However, for our students, that visual of the road being flat or at some sort of slant is very helpful for them. My suggestion is don’t take away that visual from them by not using the word hills or flat (especially the non-cyclists among them). If you want to do high cadence climbs (like I did in one of my audio Profiles on ICI and will soon be offering on ICA) then simply use really good verbal cueing along with that visual of going uphill. Same for a flat road that might be slower than 80rpm.

    This is one of the reasons why I don’t like the stated cadence ranges! I almost always say “ish” afterward, like 80-ish rpm.

  4. Jennifer Sage
    September 8, 2011
    10:44 pm #comment-4

    AC, that’s a great way to do it. You have power meters too, so they can really see the results of their effort!

  5. Pascal
    September 9, 2011
    5:40 pm #comment-5

    Thanks nice reply Jennifer you we can always learn or find ideas reading you.
    I teach a classe this morning, Friday is hills work. It could be describe as 3 hills block.
    But in the first one after teaching it I saw one big benefice if I could have use powermeter (and I am not a fan of power meter). The first climb had in it 9 “surge” or little pic or intensity without being too hight, but I asked them to keep something more than decent in between … and that was not easy … I saw some who was unloaded or slowing too much so they did some interval with high range of level althrough I did not asked it (It is certainly easy like that than what I really asked). With a power meter I would have the number to help people not dropping theyr power in between those “surge”.

    • Jennifer Sage
      September 9, 2011
      7:06 pm #comment-6

      Thanks Pascal, look forward to having you as a member of ICA one of these days! You would love the current series on visualizations and imagery – for all different kinds of classes! 😉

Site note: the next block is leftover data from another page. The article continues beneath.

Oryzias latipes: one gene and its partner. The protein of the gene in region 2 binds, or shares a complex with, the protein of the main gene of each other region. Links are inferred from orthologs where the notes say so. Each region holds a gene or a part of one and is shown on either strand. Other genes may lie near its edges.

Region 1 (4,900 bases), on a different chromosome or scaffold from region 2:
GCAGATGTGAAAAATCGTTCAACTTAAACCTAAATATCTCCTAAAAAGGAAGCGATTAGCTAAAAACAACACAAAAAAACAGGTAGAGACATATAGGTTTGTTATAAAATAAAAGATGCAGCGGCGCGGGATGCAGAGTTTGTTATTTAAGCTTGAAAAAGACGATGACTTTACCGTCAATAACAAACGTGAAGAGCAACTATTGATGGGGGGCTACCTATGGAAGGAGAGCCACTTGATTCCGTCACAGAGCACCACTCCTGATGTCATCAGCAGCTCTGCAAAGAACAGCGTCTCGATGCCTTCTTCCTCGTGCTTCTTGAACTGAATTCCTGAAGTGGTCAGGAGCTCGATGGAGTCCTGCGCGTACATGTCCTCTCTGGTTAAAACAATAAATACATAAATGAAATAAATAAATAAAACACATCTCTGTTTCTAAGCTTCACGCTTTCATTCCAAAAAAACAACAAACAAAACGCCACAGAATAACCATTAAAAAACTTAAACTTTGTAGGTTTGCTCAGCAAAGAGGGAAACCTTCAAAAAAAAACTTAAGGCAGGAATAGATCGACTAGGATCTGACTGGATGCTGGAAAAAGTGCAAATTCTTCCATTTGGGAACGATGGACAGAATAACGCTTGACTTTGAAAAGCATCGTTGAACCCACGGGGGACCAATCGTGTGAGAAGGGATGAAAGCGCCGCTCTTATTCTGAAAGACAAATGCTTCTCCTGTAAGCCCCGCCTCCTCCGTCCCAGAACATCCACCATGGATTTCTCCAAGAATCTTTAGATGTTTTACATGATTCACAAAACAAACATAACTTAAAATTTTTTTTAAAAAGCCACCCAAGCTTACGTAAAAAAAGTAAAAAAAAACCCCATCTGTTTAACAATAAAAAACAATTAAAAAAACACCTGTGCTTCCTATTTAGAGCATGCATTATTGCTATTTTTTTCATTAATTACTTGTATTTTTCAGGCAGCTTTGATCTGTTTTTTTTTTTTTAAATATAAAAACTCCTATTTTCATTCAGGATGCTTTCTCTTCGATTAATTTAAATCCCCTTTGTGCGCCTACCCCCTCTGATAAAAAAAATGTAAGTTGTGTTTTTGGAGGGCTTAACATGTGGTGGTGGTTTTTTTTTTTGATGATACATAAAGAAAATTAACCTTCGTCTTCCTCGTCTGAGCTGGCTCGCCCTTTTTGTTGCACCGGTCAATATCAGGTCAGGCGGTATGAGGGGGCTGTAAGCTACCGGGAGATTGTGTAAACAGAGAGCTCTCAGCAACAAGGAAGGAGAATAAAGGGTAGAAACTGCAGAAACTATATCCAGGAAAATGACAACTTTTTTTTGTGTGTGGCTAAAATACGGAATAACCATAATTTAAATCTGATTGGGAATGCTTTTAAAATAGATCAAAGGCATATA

Yes, that is a perfect example of where having a power meter would really “prove” to riders how their output can change so quickly, and keep them on the track that you set in class.

  6. Marsha
    September 13, 2011
    10:37 pm #comment-7

    During the TDF, I taught a class called In Sprinters’ Shoes. It was fun, but the entire class of high cadence work was dismal. Clearly, we needed to work on this. So, I set a challenge and the class voted to accept: An entire hour of 90rpm plus with good, effective resistance and great form in one year. No feet slowing down to 70rpm and no one who can’t use enough resistance to raise their intensity to LT. I love setting challenges because improvement is hard to quantify indoors without power meters. We’re working on it and I will definitely use your interval profile. Thanks!

  7. Jennifer Sage
    September 13, 2011
    10:54 pm #comment-8

    Awesome challenge Marsha! Let me know how it goes. I might take your idea and ask my class to take on the challenge. High cadence is their biggest challenge as well (most of them). Only, I can’t do 90-minutes – I have a 6am class and most leave at 7 to go to work or get kids to school. But even 60 minutes at 90rpm is a huge challenge!

  8. Barry
    February 27, 2014
    6:35 am #comment-9

    I fully agree with this, most participants can not pedal at high cadences for long and is maybe the reason some instructors encourage slower speeds because they can not cope either. As a cyclist (Road) I prefer the higher cadence for
    1. CV benefits
    2. It is kinder to my ageing knees
    3. It offsets fatigue
    I did read somewhere that the human brain is conditioned to pedal at around 60 rpm as this is similar to walking at 120 steps per minute so it would explain why non cycling participants find it difficult to spin faster, however this is what we should be encouraging them to do with the correct resistance to make them work out of there comfort zone